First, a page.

The unemployment rate rose to 3.8 percent in July from 3.7 percent in June as more people began looking for jobs to tap an apparent upturn in the economy, the government said Friday.
The unemployment rate for women rose 0.2 point from June to 3.7 percent, while the rate for men stayed flat at 3.8 percent, the Internal Affairs and Communications Ministry said. The monthly uptick in the jobless rate is the second straight.
The number of jobless people surged 40,000 from June to 2.48 million as the number of people who lost their jobs rose 30,000 to 750,000 and those who quit sank 30,000 to 890,000, the ministry said.
It also said those who began seeking work anew jumped 50,000 to 780,000.
By sector, the wholesale and retail sales industry and consumer-related services such as entertainment, cut jobs from a year earlier.
The construction, and the information and communications, sectors meanwhile added jobs.
“More people usually try to join the job market when the economy is recovering and this pushes up the jobless rate. The labor market is still on a recovery track,” a ministry official said.
Separate data released by the labor ministry showed that job availability was flat from June. The ratio of job offers to job-seekers stayed at 1.10 in July, which means 110 positions were available for every 100 job-seekers.
The economy has taken a blow from the consumption tax hike to 8 percent on April 1, which stifled private spending and industrial production. If the downturn lingers and domestic demand continues to shrink, sales will become more sluggish and corporate profits will drop, which might make companies reluctant to boost employment, some analysts said.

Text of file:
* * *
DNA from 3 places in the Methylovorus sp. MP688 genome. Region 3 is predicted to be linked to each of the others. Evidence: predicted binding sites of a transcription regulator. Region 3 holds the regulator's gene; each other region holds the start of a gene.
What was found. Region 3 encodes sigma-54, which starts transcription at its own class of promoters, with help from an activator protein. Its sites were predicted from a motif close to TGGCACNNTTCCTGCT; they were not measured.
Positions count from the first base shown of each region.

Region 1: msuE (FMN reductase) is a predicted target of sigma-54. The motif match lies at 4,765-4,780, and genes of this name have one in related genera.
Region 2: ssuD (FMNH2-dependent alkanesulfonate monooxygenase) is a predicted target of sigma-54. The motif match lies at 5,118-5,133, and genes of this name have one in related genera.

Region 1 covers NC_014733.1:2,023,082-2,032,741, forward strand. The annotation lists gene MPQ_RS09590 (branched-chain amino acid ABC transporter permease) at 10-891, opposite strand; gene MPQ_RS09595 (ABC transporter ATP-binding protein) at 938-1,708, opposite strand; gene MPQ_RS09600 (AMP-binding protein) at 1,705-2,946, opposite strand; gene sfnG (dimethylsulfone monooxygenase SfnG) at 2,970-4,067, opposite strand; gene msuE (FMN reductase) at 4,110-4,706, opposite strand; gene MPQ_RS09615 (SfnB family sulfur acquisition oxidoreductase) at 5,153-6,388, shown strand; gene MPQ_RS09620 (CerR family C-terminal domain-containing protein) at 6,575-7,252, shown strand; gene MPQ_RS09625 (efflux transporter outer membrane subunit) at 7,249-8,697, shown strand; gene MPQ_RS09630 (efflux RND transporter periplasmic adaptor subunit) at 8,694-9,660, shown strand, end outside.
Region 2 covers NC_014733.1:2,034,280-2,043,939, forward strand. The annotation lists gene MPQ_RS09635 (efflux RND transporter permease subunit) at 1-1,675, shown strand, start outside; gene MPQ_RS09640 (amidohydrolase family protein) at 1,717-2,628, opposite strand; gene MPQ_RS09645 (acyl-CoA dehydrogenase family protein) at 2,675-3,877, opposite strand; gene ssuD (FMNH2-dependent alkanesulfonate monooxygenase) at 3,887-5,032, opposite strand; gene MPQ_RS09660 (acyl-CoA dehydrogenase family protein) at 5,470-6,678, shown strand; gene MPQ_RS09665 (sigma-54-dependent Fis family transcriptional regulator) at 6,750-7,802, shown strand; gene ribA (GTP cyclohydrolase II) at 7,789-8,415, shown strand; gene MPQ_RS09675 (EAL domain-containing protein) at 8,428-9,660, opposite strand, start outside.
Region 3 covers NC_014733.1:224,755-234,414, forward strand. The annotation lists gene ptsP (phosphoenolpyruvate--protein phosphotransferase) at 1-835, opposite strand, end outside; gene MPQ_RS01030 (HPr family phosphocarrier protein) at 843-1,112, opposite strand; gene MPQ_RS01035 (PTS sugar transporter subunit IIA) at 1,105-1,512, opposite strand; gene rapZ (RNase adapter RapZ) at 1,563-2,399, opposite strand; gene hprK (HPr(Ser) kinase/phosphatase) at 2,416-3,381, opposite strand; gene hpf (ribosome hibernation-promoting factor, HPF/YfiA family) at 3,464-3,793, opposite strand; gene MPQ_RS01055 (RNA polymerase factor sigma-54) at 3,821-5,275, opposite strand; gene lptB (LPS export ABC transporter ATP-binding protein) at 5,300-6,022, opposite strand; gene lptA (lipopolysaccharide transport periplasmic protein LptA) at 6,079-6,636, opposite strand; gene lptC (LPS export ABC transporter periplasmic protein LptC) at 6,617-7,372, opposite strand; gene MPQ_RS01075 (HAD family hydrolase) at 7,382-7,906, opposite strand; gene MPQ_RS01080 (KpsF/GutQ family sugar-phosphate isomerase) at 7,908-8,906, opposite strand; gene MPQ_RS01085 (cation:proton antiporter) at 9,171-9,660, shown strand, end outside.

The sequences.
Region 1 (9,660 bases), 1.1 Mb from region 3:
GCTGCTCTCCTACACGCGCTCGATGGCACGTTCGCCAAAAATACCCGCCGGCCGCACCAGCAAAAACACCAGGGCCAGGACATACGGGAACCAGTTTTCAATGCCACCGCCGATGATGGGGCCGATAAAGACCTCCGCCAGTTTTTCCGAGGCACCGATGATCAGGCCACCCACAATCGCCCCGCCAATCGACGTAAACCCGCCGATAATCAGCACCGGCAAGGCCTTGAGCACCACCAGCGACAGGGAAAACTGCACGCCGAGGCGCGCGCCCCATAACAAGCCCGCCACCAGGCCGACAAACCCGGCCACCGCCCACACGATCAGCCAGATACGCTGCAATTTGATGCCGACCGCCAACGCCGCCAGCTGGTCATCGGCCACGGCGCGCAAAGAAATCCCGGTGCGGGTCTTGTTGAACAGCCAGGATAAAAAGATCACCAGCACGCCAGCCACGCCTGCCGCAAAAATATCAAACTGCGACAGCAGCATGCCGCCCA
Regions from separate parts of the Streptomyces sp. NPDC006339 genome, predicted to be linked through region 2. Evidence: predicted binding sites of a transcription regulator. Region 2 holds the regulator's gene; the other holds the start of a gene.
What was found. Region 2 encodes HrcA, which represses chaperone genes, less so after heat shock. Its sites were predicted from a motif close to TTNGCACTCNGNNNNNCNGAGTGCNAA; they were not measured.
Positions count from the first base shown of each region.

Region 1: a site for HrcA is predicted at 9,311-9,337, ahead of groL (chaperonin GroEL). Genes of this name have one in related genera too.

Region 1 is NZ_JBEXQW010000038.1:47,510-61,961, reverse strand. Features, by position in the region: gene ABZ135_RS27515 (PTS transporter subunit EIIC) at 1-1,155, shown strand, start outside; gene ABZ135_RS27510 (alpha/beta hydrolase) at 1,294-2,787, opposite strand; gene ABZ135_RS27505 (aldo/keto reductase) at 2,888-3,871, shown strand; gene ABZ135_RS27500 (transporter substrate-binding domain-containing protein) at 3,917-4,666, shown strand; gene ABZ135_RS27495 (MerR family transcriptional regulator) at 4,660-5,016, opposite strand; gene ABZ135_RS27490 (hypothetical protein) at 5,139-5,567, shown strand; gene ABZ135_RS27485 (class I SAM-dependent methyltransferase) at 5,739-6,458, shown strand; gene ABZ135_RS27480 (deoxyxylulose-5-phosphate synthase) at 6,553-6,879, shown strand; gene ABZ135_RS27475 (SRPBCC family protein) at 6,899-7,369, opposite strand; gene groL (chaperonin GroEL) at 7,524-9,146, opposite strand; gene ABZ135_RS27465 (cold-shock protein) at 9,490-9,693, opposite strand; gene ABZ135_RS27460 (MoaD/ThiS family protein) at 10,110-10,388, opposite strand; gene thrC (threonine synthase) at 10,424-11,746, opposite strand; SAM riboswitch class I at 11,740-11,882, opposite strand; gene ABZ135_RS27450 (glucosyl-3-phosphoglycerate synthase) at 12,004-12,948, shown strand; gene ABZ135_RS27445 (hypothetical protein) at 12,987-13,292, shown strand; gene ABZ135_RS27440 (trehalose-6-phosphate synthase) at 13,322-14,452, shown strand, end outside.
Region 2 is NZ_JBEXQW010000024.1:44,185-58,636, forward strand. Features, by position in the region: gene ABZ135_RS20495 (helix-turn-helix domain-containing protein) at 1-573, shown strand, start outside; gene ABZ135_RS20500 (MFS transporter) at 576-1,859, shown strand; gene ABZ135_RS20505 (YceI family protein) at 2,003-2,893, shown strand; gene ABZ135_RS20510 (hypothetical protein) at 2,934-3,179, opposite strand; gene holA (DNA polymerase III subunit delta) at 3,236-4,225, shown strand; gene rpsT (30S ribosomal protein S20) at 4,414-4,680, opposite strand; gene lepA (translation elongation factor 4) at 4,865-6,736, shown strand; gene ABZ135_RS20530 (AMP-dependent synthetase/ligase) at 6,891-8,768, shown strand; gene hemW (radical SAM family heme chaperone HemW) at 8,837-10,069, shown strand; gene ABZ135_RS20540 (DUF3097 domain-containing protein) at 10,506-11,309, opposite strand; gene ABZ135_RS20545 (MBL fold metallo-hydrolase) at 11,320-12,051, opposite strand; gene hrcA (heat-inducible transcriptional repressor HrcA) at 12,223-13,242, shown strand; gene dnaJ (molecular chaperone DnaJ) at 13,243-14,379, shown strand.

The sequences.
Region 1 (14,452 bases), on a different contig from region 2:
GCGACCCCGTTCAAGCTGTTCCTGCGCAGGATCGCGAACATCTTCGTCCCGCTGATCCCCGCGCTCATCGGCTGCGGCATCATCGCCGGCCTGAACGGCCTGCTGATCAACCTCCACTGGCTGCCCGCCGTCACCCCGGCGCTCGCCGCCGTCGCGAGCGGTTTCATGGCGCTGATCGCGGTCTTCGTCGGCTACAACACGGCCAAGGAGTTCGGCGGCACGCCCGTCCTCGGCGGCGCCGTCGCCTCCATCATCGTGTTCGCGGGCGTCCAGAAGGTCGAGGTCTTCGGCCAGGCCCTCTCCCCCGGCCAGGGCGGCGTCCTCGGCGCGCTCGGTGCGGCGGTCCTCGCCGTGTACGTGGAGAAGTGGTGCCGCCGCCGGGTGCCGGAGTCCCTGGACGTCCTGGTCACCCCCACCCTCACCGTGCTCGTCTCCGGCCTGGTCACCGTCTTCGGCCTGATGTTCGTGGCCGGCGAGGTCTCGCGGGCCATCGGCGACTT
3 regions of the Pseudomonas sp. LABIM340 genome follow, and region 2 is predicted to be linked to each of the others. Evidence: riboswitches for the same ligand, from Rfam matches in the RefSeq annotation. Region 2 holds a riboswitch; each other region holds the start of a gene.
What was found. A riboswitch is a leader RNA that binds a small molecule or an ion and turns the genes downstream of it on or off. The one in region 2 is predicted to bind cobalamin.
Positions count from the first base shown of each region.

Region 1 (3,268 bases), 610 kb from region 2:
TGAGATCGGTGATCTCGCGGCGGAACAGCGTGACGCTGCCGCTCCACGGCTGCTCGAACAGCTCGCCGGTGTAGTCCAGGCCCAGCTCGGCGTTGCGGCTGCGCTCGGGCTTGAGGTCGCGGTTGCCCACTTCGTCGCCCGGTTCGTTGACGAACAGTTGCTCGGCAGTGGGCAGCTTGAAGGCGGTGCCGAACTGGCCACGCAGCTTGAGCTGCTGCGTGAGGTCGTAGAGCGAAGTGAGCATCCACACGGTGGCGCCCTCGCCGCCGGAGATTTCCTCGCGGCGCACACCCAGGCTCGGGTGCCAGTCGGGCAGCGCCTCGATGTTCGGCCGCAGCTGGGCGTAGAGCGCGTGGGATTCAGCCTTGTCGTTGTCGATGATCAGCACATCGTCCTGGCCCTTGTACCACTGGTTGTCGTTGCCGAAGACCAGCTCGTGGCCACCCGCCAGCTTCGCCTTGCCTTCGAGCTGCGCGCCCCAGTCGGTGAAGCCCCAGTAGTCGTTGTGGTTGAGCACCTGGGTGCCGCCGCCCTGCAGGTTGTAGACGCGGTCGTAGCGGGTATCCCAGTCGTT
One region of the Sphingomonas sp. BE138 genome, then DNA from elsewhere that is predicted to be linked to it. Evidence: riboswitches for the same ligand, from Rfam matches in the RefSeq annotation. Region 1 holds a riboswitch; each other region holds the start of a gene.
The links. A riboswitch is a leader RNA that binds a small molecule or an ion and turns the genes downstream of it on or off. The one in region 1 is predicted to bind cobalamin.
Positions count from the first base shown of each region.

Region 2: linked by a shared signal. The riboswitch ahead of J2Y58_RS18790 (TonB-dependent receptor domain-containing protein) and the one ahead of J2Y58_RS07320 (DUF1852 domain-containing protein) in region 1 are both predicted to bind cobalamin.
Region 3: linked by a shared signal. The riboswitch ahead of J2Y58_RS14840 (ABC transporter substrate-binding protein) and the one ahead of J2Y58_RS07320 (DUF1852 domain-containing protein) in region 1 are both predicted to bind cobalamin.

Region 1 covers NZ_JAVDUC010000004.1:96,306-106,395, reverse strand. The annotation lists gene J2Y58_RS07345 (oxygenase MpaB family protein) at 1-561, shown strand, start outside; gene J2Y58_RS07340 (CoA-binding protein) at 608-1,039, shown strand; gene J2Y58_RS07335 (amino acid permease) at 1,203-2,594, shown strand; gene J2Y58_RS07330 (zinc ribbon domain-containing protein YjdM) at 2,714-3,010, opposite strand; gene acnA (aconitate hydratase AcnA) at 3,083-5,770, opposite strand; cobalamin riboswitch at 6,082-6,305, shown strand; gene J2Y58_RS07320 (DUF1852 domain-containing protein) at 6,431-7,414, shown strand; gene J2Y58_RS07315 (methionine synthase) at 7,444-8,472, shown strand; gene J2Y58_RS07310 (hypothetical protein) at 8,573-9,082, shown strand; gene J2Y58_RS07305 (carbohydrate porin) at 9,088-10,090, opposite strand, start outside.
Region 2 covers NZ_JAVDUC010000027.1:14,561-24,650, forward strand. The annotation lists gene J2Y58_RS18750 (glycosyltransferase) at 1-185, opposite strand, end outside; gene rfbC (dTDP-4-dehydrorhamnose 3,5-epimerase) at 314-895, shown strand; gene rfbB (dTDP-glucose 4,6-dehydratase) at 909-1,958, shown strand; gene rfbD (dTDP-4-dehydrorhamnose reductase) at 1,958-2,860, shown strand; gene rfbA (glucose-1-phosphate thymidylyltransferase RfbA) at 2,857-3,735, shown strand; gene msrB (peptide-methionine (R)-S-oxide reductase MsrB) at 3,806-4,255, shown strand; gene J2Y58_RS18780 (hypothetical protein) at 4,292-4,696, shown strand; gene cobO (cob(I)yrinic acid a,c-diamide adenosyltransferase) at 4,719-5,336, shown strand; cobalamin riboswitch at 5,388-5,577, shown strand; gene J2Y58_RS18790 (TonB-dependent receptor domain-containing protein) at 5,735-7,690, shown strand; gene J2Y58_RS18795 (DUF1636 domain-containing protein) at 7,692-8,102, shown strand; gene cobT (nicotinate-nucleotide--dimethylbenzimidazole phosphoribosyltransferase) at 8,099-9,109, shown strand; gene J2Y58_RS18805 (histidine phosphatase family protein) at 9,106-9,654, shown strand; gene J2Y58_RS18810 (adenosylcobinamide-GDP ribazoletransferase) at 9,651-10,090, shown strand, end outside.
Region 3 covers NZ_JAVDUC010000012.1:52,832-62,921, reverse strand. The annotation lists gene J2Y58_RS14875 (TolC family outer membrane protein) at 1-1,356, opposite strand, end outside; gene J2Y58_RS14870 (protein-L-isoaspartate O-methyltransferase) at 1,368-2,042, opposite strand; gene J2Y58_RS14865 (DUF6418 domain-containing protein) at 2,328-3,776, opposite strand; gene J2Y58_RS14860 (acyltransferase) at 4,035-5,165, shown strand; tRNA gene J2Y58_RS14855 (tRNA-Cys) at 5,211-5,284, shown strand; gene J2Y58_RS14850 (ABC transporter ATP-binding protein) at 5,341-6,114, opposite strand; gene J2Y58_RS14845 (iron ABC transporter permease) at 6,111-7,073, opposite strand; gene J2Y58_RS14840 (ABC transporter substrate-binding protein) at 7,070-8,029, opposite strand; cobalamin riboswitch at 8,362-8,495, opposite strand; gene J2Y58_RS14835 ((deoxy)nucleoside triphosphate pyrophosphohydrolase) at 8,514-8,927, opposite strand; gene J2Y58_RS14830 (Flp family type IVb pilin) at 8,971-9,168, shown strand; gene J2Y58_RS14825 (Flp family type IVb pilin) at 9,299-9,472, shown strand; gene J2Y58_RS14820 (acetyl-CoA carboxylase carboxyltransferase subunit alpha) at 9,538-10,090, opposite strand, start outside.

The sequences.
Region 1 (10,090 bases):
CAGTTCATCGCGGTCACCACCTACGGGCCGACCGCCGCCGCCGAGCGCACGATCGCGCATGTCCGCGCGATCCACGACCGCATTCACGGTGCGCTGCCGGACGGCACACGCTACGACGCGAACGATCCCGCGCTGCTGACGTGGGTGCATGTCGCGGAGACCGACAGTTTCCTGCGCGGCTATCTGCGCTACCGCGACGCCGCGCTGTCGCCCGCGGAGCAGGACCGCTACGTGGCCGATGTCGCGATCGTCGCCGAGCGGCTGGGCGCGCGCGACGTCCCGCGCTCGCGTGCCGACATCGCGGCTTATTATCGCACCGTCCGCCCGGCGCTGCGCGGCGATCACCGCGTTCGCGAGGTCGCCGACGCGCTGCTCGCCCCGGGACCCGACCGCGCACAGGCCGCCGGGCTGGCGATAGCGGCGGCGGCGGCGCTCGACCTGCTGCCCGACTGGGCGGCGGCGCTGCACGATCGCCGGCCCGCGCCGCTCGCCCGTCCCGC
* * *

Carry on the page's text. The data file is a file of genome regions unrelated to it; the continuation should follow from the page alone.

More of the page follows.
“With the consumption tax hike darkening the economic outlook, the pace of improvement in the labor market is expected to slow down the road,” said Yoshiki Shinke, chief economist at the Dai-ichi Life Research Institute.
Thanks to the tax hike, the economy shrank by an annualized real 6.8 percent in the April-June quarter, falling at the fastest pace since the devastating natural and man-made disasters in 2011, the government said earlier this month.
Some experts, meanwhile, forecast that the economy is unlikely to recover in the July-September quarter at a pace that can offset the plunge in the previous quarter.
The Japan Center for Economic Research said Aug. 12 that gross domestic product is predicted to rebound only by an annualized 4.1 percent in real terms in the July-September quarter, citing the average projection of 42 private-sector economists.
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